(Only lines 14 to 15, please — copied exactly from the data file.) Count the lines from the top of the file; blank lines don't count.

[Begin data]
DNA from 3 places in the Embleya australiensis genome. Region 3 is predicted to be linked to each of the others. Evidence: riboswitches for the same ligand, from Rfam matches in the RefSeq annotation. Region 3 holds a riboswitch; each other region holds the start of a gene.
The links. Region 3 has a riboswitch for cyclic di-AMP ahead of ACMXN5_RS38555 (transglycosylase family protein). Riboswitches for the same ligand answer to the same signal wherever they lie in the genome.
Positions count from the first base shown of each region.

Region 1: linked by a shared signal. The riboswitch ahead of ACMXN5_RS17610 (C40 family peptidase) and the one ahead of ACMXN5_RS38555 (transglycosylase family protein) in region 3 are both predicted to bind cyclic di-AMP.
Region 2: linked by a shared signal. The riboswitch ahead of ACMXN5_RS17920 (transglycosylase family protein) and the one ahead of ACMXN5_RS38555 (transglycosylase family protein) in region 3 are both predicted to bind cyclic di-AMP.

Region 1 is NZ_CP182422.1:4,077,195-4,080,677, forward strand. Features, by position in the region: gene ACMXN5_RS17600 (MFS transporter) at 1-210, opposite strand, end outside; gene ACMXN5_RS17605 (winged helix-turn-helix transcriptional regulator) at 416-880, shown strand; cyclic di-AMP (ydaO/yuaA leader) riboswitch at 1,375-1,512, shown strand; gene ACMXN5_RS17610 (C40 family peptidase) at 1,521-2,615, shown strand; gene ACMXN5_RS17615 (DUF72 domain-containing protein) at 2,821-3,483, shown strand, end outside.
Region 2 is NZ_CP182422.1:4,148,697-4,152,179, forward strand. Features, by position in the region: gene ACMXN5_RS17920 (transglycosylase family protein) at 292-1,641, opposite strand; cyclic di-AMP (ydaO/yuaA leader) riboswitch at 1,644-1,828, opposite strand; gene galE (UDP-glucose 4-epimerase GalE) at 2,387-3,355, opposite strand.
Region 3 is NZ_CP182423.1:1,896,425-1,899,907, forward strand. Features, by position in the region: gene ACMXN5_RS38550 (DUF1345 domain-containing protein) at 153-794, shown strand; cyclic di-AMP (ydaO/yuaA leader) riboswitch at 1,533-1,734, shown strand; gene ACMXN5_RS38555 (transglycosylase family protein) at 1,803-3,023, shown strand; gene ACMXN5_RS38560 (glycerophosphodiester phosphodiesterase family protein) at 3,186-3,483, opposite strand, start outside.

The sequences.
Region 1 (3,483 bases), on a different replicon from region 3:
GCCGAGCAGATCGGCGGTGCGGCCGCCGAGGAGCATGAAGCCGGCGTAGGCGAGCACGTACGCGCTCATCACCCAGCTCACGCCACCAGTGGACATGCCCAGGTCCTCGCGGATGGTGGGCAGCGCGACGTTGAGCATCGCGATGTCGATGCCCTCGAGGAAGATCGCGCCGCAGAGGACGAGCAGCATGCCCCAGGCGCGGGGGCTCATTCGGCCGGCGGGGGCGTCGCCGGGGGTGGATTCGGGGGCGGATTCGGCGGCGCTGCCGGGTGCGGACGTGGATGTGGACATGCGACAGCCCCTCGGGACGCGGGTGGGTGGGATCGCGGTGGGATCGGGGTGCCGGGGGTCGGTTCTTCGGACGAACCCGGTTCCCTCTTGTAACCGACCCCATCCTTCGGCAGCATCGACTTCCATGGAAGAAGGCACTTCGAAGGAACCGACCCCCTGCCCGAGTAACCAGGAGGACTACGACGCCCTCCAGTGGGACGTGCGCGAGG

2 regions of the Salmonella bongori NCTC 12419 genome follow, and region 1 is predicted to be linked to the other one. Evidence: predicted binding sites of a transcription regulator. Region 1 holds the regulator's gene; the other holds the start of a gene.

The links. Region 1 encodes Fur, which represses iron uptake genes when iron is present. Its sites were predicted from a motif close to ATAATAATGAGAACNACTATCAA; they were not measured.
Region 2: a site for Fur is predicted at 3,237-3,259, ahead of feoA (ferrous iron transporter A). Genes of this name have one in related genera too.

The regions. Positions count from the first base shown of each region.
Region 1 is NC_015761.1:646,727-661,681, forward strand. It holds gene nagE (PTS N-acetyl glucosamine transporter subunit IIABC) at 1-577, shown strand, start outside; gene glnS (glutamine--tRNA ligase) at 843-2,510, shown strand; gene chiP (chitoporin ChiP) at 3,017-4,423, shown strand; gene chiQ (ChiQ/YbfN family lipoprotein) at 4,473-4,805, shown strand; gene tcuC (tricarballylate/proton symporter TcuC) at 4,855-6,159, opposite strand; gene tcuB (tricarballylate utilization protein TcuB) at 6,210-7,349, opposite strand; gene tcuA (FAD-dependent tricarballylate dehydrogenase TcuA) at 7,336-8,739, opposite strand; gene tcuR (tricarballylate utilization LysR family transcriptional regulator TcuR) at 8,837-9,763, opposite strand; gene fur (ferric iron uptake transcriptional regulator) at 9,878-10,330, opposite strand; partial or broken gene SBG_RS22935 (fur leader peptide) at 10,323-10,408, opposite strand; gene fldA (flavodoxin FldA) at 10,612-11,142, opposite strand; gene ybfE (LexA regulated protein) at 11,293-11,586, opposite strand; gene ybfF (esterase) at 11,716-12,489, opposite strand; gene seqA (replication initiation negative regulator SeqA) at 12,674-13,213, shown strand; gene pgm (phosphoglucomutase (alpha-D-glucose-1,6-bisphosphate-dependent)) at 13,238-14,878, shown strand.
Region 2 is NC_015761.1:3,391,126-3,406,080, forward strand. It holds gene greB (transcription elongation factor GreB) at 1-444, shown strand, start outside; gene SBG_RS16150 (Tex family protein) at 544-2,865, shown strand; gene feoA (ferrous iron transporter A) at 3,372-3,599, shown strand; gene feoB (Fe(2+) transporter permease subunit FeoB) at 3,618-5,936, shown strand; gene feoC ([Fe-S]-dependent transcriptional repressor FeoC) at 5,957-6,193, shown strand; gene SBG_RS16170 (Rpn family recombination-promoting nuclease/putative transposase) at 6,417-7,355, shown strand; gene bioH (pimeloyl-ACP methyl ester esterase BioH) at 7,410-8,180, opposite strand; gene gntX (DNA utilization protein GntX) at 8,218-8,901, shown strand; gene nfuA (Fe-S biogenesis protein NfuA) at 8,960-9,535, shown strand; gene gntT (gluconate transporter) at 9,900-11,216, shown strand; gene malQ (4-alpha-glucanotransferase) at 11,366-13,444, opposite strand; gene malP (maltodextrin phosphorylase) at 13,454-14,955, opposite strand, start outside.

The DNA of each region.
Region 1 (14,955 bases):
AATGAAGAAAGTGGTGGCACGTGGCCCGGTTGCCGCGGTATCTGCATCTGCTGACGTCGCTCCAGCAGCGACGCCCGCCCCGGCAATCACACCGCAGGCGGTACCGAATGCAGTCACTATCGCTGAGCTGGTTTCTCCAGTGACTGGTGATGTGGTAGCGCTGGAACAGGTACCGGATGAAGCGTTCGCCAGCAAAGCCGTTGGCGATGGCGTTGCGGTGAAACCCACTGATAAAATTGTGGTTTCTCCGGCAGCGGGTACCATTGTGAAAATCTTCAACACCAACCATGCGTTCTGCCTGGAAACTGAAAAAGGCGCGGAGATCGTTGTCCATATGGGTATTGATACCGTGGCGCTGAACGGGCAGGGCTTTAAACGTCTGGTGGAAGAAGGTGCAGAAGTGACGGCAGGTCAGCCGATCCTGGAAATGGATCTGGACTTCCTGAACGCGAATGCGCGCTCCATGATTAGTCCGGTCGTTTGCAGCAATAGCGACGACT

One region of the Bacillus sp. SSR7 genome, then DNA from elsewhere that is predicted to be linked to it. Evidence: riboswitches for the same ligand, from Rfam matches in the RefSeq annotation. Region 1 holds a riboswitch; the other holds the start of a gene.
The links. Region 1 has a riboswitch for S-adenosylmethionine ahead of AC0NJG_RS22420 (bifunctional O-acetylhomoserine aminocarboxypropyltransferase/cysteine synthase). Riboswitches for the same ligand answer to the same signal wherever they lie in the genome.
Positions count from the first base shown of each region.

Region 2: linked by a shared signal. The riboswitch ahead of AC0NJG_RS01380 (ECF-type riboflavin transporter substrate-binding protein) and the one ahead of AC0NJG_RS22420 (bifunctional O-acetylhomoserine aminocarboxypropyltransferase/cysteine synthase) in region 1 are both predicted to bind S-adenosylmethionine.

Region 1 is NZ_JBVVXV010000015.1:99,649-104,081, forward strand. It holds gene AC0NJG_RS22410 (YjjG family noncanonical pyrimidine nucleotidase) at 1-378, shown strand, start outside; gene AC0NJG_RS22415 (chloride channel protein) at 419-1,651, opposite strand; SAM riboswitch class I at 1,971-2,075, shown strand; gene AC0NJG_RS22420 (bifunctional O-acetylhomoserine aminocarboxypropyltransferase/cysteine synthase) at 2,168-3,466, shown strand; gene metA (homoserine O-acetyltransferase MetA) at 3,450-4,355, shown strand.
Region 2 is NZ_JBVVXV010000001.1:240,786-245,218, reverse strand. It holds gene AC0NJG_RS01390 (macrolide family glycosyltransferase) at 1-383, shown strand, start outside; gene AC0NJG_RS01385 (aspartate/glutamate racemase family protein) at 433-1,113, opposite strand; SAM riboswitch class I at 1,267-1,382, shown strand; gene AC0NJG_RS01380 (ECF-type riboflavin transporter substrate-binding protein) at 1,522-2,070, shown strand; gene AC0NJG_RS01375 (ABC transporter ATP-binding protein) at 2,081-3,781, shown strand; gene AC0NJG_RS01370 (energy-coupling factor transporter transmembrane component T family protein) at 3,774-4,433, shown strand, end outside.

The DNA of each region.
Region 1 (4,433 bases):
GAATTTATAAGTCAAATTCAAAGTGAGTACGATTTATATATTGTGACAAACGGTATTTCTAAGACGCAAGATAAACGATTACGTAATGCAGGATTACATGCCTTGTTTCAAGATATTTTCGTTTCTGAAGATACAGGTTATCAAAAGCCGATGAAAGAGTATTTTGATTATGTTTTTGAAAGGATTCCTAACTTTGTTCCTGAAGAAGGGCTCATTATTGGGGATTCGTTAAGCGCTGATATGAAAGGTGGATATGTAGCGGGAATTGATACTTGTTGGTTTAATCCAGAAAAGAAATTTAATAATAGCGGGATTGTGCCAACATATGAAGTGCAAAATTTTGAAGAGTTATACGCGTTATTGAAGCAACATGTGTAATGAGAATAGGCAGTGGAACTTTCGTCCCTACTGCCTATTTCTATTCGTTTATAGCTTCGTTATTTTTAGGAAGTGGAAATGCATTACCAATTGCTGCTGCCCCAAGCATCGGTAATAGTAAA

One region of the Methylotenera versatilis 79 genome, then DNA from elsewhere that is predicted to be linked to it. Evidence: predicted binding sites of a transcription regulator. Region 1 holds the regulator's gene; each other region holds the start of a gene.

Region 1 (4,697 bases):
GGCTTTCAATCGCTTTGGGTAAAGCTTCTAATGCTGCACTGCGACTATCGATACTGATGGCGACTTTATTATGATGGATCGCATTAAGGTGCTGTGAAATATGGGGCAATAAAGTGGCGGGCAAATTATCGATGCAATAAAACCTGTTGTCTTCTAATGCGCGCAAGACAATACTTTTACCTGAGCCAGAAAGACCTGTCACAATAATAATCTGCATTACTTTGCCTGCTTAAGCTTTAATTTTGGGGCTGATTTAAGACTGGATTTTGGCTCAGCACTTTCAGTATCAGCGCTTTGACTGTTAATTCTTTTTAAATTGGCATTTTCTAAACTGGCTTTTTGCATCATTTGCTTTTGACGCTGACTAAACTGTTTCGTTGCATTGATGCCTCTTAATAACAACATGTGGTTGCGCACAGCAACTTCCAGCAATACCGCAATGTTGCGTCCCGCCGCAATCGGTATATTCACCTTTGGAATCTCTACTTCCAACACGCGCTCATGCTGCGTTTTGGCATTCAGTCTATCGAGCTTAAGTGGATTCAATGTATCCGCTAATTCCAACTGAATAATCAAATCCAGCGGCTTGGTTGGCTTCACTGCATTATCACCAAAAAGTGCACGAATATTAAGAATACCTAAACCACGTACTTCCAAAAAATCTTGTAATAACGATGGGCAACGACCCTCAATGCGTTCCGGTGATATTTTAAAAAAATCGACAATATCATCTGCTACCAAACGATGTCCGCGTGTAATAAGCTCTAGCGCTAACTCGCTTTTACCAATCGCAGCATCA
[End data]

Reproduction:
Region 2: a site for Fur is predicted at 3,237-3,259, ahead of feoA (ferrous iron transporter A). Genes of this name have one in related genera too.

The regions. Positions count from the first base shown of each region.